Ruling could stop wealthy New York couples from ‘shopping’ for divorce court judges

No more “home” court advantage!

A new legal ruling will likely stop wealthy New Yorkers from trying to duke out their high-stakes divorces in counties where their vacation homes are located in a bid to beat their spouses, legal experts told The Post.

Well-heeled clients often file for divorces in smaller jurisdictions such as Suffolk County in hopes of winning rulings from historically conservative judges — who are seen as more likely to side with the richer partner, according to attorney Peter Bronstein, who recently won a case that could put the kibosh on the practice.

Judges there tend to favor the bigger bread-winner because they usually have less experience with high net-worth cases, along with large spousal and child support awards, according to Bronstein and other matrimonial lawyers.

The so-called divorce court “forum shopping” is also used to “shock” and inconvenience the poorer partner by forcing them to trek to far away areas for the legal battle, said Bronstein.

“If the husband is flying out on his helicopter to Islip [court] with his lawyer, the wife has to go by Uber,” said Bronstein. “There is a perception here of putting the poorer spouse on her back foot and therefore perhaps you can negotiate or make that spouse more uncomfortable.”

But earlier this month, an appellate court ruled that a rich retired real estate developer, Mark Fisch, had to fight his divorce against former New Jersey Judge Rachel Davidson in Manhattan — rather than in Suffolk County — because their $4 million Southampton vacation home can’t be considered their residence.

Bronstein, a lawyer for Davidson, hailed the potentially influential decision — saying it thwarted Fisch’s alleged attempt to “choose a more favorable” court and put Davidson “in an awkward position of having to litigate far from home.”

He said Fisch tried to “discombobulate” and “shock” Davidson – his wife of 35 years, with whom he has three daughters — by filing for divorce in Suffolk.

The ruling creates “a degree of fairness” and “takes away the leverage” from the wealthier spouse, Bronstein said of the March 9 Appellate Division, Second Department decision.

Prominent New York matrimonial lawyer Bernard Clair — who represented Judith Nathan in her divorce from former Mayor Rudy Giuliani — told The Post that he agreed with the ruling and said local divorce lawyers have been waiting to see which way the case would go.

“We deal with it all the time, these attempts to get cases out of the city for nefarious purposes and this case says it’s not going to work,” said Clair.

“The perception is that judges are going to deal with people who are very wealthy more favorably because they are not going to be as sophisticated as New York [City] judges as to the value of businesses, the value of options, restricted stock, etc.”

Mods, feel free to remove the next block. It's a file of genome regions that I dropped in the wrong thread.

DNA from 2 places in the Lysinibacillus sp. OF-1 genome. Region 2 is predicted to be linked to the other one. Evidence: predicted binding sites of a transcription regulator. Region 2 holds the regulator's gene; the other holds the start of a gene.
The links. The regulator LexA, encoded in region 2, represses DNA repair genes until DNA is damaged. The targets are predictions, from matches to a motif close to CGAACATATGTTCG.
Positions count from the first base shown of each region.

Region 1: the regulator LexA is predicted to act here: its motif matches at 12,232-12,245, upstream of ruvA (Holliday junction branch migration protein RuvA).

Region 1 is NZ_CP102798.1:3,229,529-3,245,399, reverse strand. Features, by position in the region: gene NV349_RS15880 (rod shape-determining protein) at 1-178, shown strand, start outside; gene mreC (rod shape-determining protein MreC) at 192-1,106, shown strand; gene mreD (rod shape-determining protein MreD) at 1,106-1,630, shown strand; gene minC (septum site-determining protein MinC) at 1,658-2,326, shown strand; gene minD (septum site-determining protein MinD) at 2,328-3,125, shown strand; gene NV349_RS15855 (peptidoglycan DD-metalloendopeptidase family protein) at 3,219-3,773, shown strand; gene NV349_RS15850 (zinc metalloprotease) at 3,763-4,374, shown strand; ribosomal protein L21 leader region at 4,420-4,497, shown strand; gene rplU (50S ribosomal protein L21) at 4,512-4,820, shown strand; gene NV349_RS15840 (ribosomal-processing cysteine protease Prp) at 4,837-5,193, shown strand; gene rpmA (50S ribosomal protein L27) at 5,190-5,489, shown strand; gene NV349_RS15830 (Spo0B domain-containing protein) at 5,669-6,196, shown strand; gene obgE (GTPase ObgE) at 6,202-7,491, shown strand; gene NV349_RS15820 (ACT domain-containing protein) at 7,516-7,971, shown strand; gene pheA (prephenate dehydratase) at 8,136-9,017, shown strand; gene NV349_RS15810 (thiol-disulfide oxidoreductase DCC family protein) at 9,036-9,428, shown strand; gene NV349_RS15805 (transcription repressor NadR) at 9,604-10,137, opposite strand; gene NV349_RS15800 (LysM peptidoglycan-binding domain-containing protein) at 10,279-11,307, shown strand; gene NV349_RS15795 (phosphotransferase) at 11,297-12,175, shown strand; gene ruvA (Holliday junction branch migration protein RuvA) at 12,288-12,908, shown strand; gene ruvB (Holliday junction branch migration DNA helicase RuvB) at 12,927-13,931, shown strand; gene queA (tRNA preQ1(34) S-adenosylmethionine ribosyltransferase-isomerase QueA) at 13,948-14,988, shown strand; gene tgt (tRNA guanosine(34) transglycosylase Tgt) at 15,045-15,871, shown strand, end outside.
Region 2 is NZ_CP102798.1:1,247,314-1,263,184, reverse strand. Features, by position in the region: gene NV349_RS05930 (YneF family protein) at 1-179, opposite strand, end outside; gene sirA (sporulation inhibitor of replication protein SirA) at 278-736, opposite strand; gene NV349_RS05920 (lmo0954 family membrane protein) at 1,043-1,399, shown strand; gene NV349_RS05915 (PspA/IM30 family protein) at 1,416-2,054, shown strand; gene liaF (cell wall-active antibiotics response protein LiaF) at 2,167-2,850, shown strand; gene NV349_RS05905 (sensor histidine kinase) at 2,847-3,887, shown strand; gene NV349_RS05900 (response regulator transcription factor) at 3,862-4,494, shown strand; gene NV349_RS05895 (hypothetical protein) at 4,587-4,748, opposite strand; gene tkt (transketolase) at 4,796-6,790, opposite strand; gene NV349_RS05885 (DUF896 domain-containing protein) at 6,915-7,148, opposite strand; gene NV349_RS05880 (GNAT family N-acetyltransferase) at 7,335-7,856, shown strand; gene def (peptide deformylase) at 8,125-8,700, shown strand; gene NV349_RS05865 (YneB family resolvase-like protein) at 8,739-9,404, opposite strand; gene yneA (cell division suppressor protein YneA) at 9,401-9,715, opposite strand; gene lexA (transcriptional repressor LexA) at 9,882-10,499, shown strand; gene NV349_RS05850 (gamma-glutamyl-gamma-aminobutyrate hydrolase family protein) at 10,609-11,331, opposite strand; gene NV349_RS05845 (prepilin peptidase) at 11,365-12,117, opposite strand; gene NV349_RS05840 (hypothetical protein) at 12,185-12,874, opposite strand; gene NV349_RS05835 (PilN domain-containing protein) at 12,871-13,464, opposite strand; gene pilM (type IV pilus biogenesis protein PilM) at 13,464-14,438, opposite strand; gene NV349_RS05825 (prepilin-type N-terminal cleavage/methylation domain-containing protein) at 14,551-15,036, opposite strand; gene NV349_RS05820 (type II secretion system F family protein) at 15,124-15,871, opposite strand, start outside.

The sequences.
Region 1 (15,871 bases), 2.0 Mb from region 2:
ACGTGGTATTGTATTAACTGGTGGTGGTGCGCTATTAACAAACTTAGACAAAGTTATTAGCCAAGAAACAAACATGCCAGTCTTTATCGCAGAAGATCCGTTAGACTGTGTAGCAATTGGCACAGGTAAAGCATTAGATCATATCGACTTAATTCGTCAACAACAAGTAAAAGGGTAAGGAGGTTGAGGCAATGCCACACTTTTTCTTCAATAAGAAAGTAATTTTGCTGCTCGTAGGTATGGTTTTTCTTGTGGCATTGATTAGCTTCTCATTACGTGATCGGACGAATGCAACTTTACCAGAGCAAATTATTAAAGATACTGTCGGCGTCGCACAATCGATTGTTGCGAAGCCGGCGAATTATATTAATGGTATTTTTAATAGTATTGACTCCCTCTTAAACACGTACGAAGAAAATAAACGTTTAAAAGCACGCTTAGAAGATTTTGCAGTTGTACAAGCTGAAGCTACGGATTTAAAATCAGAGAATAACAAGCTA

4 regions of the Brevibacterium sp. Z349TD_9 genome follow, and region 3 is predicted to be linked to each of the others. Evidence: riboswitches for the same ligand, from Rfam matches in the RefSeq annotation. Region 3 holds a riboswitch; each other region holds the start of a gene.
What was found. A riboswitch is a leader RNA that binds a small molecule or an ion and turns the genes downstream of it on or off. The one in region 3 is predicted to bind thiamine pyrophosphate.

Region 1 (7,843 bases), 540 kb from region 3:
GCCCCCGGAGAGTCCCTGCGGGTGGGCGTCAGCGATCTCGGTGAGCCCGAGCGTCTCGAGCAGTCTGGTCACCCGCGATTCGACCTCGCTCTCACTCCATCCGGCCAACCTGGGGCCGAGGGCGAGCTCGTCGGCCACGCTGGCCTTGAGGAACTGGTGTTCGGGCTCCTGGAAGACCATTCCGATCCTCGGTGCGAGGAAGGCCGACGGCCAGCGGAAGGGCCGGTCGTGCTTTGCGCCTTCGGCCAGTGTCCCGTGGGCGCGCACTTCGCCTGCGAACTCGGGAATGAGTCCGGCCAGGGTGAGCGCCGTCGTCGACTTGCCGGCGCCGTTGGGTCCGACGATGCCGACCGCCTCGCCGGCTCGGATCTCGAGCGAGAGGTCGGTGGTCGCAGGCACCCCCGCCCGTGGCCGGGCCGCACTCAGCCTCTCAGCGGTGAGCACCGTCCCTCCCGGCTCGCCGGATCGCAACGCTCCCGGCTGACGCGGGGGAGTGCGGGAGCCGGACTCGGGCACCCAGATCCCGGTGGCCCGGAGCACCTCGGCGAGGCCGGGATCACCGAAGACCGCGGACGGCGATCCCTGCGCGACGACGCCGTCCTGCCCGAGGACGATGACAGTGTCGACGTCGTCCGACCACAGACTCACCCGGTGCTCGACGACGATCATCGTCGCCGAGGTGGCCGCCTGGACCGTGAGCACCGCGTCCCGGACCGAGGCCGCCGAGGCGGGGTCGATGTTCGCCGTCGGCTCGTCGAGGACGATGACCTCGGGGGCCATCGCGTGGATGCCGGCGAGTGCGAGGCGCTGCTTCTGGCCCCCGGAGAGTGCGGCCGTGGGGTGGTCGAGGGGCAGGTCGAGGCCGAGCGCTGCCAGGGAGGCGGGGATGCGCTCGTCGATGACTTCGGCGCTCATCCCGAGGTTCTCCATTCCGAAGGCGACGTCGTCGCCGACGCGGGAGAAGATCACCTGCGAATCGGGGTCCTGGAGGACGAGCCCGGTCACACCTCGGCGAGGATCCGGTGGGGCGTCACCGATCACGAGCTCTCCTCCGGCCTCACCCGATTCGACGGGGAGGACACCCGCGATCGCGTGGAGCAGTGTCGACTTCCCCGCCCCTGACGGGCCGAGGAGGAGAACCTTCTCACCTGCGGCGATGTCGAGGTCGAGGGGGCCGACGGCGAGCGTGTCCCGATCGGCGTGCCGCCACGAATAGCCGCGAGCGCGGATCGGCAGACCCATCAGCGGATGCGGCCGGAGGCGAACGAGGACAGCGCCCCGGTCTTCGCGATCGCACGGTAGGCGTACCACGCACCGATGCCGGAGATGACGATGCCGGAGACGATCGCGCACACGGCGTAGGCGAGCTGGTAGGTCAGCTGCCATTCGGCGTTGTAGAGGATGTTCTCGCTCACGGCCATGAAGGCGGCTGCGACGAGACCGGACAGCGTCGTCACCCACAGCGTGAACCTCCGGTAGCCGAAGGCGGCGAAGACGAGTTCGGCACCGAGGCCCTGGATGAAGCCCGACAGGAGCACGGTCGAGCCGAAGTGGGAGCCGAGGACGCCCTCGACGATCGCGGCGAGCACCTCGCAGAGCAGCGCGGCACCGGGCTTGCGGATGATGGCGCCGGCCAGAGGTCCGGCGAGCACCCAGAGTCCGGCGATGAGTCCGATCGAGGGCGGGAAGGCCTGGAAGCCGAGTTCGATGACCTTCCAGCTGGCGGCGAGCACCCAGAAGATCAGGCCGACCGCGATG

After Fisch – a trustee and chairman for the Metropolitan Museum of Art – filed for the divorce in Suffolk County on Aug. 11, 2020, Davidson fought to move the case to Manhattan. She claimed that they primarily lived at a duplex condo at the Beresford off of Central Park, which housed their $177 million art collection.

Fisch contended that their Southampton home should be considered their residence. But Davidson said it’s not, and that she only began spending substantial time there during the COVD-19 pandemic with her pregnant daughter starting in March 2020.

The appellate court decision – which overturned a lower court’s ruling that sided with Fisch – found that the estranged couple weren’t Suffolk residents since their stays in the Southampton house “were only seasonal and temporary.”

“I do think it is a very big decision for matrimonial purposes and divorce litigation going forward,” Paul Talbert, another New York matrimonial attorney told The Post. “And I think it’s going to be a significant tool for many matrimonial lawyers to keep their divorces in the proper venue.”

Talbert, who primarily handles divorces for the wealthy, said that forum shopping is “a game that a lot of people play,” and it’s one that he’s had to fight in court “on several occasions.”

“You’ll often have a race to the courthouse to see who files first” — and in which county, Talbert said.

New York matrimonial lawyer Michael Stutman said he has used this type of legal maneuver in some of his cases.

“The judges in Manhattan historically were willing to place a higher value on the contribution of the spouse who is the non-monied spouse, the non-earning spouse,” Stutman explained.

But Stutman said that while Suffolk County judges used to be primarily conservative white men – and were therefore believed to be more favorable toward the richer spouse – “that’s not exactly the case anymore.

“The bench has gotten a lot more diversified,” he said.

Still, Stutman said even if the slightest advantage remains for the richer spouse in filing for divorce in Suffolk, this could mean the difference of millions of dollars in a divorce agreement.

“When you’ve got a couple of hundred million dollars, if you think you could move the needle by even two percent … That’s a lot of money. That may be worth going to the mat about,” Stutman said.

“In ultra-high net-worth cases, this takes a small tool out of the tool kit of the monied spouse,” Stutman said.

Fisch’s lawyer Nancy Chemtob declined to comment.


Article originally published by: The New York Post